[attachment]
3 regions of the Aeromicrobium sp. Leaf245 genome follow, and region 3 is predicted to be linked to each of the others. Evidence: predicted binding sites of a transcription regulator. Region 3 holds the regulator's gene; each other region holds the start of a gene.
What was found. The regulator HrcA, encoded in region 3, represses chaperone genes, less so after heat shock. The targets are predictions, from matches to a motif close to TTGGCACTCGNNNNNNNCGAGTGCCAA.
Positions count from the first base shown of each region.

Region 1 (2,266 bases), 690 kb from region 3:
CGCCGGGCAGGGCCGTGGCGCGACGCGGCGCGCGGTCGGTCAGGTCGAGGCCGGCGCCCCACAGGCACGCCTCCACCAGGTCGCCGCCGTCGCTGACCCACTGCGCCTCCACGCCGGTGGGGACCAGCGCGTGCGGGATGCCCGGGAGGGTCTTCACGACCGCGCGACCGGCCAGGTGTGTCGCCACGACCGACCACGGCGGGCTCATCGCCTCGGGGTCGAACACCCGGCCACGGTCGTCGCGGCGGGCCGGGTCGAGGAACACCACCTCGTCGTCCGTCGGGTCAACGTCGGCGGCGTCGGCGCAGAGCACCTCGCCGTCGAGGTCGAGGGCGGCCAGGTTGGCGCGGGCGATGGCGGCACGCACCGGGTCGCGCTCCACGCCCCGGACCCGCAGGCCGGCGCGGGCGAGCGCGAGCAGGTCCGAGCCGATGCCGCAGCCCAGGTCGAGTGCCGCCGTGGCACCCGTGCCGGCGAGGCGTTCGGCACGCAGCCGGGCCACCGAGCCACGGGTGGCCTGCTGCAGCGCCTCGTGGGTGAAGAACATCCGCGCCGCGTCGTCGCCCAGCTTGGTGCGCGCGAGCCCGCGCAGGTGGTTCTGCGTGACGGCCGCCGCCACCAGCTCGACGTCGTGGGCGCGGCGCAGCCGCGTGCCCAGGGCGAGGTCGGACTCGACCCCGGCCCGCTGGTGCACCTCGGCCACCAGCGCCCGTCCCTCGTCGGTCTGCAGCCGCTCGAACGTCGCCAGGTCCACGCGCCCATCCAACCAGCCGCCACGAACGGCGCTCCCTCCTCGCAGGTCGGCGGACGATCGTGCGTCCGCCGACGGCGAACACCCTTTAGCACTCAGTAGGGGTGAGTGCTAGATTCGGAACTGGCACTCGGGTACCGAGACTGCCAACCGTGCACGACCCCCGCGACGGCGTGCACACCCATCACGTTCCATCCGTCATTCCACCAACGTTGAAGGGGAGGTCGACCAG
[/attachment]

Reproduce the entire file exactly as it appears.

3 regions of the Aeromicrobium sp. Leaf245 genome follow, and region 3 is predicted to be linked to each of the others. Evidence: predicted binding sites of a transcription regulator. Region 3 holds the regulator's gene; each other region holds the start of a gene.
What was found. The regulator HrcA, encoded in region 3, represses chaperone genes, less so after heat shock. The targets are predictions, from matches to a motif close to TTGGCACTCGNNNNNNNCGAGTGCCAA.
Positions count from the first base shown of each region.

Region 1 (2,266 bases), 690 kb from region 3:
CGCCGGGCAGGGCCGTGGCGCGACGCGGCGCGCGGTCGGTCAGGTCGAGGCCGGCGCCCCACAGGCACGCCTCCACCAGGTCGCCGCCGTCGCTGACCCACTGCGCCTCCACGCCGGTGGGGACCAGCGCGTGCGGGATGCCCGGGAGGGTCTTCACGACCGCGCGACCGGCCAGGTGTGTCGCCACGACCGACCACGGCGGGCTCATCGCCTCGGGGTCGAACACCCGGCCACGGTCGTCGCGGCGGGCCGGGTCGAGGAACACCACCTCGTCGTCCGTCGGGTCAACGTCGGCGGCGTCGGCGCAGAGCACCTCGCCGTCGAGGTCGAGGGCGGCCAGGTTGGCGCGGGCGATGGCGGCACGCACCGGGTCGCGCTCCACGCCCCGGACCCGCAGGCCGGCGCGGGCGAGCGCGAGCAGGTCCGAGCCGATGCCGCAGCCCAGGTCGAGTGCCGCCGTGGCACCCGTGCCGGCGAGGCGTTCGGCACGCAGCCGGGCCACCGAGCCACGGGTGGCCTGCTGCAGCGCCTCGTGGGTGAAGAACATCCGCGCCGCGTCGTCGCCCAGCTTGGTGCGCGCGAGCCCGCGCAGGTGGTTCTGCGTGACGGCCGCCGCCACCAGCTCGACGTCGTGGGCGCGGCGCAGCCGCGTGCCCAGGGCGAGGTCGGACTCGACCCCGGCCCGCTGGTGCACCTCGGCCACCAGCGCCCGTCCCTCGTCGGTCTGCAGCCGCTCGAACGTCGCCAGGTCCACGCGCCCATCCAACCAGCCGCCACGAACGGCGCTCCCTCCTCGCAGGTCGGCGGACGATCGTGCGTCCGCCGACGGCGAACACCCTTTAGCACTCAGTAGGGGTGAGTGCTAGATTCGGAACTGGCACTCGGGTACCGAGACTGCCAACCGTGCACGACCCCCGCGACGGCGTGCACACCCATCACGTTCCATCCGTCATTCCACCAACGTTGAAGGGGAGGTCGACCAG